The Laboratory for Aging and Infertility Research (The LAIR) encompasses several labs in the Biology Department at Northeastern University under supervision of several principle investigators. Together we collaborate and study various aspects of fertility and aging mechanisms in human and model systems. The LAIR utilizes core lab spaces and interact frequently during lab meetings and experimental collaborations to investigate aging from many directions. As a collaborative space, projects often overlap and benefit from the expertise of multiple PIs often approaching a topic from widely diverse backgrounds. This approach allows us to study mechanisms of aging at a molecular, cellular, genomic, and organismal level.
Jonathan Tilly, Ph.D., Interim Dean of the College of Science and Distinguished Professor, Northeastern University
After assembling a molecular blueprint of how mammalian germ cells die (Nature Reviews Molecular Cell Biology, 2001), the focus of our work changed from one of cell death to cell renewal based on our studies that initially challenged (Nature, 2004), and eventually overturned (Science/AAAS, 2013), one of the most basic doctrines in our field by demonstrating the existence of female germline stem cells in the ovaries of mammals that support new oocyte production during adulthood (Nature Medicine, 2012; Nature Protocols, 2013).
Konstantin Khrapko, Ph.D., Professor, Northeastern University
Mitochondria are cellular organelles responsible for ATP production as well as many other cellular processes, from calcium homeostasis to apoptosis. Mitochondria are the only animal organelle that carries its own genome, mtDNA. mtDNA suffers high levels of somatic mutations which are suspected of being involved in aging and carcinogenesis. We are studying mutations in mtDNA and their effects on cellular physiology, aging and disease. We also use mtDNA mutations to trace mtDNA lineages and to study human evolution.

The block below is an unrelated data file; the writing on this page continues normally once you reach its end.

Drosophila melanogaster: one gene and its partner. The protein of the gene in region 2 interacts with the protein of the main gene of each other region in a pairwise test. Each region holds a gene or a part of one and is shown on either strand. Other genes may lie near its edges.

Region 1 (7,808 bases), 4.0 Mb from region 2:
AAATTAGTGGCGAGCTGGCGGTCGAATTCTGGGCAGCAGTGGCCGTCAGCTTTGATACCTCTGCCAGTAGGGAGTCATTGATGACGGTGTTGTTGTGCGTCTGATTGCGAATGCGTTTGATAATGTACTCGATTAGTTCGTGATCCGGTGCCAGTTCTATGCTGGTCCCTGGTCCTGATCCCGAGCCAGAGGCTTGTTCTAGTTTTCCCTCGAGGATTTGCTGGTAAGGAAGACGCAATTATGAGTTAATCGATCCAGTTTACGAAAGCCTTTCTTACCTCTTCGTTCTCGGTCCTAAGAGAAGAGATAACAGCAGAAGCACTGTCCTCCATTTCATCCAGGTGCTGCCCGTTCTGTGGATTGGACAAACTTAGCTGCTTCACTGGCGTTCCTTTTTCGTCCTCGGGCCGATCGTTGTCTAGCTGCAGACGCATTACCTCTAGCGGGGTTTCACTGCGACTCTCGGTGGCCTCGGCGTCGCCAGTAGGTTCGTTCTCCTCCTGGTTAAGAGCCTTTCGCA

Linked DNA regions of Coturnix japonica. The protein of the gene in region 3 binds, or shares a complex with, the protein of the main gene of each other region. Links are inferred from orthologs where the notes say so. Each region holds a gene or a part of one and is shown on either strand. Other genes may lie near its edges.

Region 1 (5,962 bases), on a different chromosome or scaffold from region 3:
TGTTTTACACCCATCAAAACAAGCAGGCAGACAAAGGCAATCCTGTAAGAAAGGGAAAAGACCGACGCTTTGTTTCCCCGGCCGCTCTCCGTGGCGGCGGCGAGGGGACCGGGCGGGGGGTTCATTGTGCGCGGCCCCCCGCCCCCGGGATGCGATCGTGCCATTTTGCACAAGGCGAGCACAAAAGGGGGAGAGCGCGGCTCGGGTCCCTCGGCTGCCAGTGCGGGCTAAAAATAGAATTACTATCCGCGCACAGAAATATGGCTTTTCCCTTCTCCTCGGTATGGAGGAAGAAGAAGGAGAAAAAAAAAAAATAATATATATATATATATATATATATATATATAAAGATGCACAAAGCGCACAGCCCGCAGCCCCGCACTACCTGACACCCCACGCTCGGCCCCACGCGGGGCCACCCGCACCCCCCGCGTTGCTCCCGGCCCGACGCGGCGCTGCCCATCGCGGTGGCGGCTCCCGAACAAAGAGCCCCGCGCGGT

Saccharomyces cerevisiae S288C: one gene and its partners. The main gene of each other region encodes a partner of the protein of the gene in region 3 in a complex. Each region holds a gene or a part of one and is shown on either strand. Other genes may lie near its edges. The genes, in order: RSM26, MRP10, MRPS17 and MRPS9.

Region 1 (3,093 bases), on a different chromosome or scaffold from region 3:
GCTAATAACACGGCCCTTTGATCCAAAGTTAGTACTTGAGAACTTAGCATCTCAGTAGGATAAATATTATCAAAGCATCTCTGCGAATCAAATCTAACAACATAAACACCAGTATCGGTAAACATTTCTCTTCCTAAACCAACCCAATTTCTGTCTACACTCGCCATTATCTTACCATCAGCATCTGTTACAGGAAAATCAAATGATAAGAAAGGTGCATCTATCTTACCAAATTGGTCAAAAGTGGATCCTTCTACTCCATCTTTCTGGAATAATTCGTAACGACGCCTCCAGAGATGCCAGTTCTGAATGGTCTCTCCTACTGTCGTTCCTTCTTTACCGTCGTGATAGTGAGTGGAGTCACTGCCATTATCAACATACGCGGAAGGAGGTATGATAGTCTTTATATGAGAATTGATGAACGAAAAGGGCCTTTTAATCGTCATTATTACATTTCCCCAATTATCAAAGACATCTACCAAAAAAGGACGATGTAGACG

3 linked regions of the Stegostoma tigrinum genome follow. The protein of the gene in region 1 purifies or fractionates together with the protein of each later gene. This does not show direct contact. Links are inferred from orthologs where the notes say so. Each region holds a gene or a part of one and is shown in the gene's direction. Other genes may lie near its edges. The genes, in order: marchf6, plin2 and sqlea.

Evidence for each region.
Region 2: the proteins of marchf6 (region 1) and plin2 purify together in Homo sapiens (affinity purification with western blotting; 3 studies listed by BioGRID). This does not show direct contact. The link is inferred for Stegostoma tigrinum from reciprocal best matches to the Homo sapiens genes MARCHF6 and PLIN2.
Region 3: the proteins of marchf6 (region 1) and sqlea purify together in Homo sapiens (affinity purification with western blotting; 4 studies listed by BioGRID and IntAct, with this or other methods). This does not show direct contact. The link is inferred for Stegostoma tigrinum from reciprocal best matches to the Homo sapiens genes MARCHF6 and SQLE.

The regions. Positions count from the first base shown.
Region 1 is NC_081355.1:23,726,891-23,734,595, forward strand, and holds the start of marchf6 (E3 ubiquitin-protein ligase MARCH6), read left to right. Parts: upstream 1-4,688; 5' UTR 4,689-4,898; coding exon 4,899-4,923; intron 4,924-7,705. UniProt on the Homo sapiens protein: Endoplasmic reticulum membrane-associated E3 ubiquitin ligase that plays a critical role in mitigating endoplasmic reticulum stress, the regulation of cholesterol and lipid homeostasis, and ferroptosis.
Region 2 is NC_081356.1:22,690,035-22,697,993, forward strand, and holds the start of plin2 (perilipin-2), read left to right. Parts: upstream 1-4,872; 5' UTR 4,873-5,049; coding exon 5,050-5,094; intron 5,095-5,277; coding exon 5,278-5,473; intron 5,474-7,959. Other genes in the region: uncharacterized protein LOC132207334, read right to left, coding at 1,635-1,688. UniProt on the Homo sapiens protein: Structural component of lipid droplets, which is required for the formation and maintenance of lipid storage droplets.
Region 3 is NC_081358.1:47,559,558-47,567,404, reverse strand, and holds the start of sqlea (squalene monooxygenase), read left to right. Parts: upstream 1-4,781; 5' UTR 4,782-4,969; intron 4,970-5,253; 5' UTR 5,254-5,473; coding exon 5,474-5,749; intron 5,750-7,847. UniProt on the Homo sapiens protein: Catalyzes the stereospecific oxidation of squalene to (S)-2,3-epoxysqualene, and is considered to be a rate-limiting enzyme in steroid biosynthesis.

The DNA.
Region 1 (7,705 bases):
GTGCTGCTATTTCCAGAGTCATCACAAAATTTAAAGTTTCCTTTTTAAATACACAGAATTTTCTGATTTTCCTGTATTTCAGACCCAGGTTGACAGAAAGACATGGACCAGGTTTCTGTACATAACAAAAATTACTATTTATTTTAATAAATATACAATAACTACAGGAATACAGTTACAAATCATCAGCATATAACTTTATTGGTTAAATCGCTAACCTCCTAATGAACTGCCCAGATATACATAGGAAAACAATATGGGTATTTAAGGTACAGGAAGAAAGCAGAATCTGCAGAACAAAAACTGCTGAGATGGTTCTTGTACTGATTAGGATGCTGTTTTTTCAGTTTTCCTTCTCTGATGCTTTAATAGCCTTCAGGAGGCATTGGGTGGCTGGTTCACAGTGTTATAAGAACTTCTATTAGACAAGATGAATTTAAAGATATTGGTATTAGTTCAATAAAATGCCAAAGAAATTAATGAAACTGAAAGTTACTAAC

Justin Crane, Ph.D., Assistant Professor, Northeastern University
Cellular energy status is a critical checkpoint for the health and maintenance of tissues. The Crane lab studies age-associated muscle wasting (sarcopenia) as well as mitotic cell aging in the context of energy metabolism using transgenic and knockout mice. The overall goal of the lab is to develop therapies that mitigate chronological aging and promote function and independence in our aging population.
Barry Karger, Ph.D., James L. Waters Chair in Analytical Chemistry, College Distinguished Professor, and Barnett Institute Director
Prof. Karger’s research focuses on the development and application of microscale separations and MS analysis to problems of biological relevance. Our collaborations involve proteomic characterization of ovarian tissues, cell samples, and isolated organelles.
Zhaohui Sunny Zhou, Ph.D., Associate Professor
Professor Zhou’s group applies analytical, organic and protein chemistry, as well as biochemistry, enzymology and protein engineering to biology and medicine. Students actively collaborate with biologists and chemists alike in academia and industry all over the world.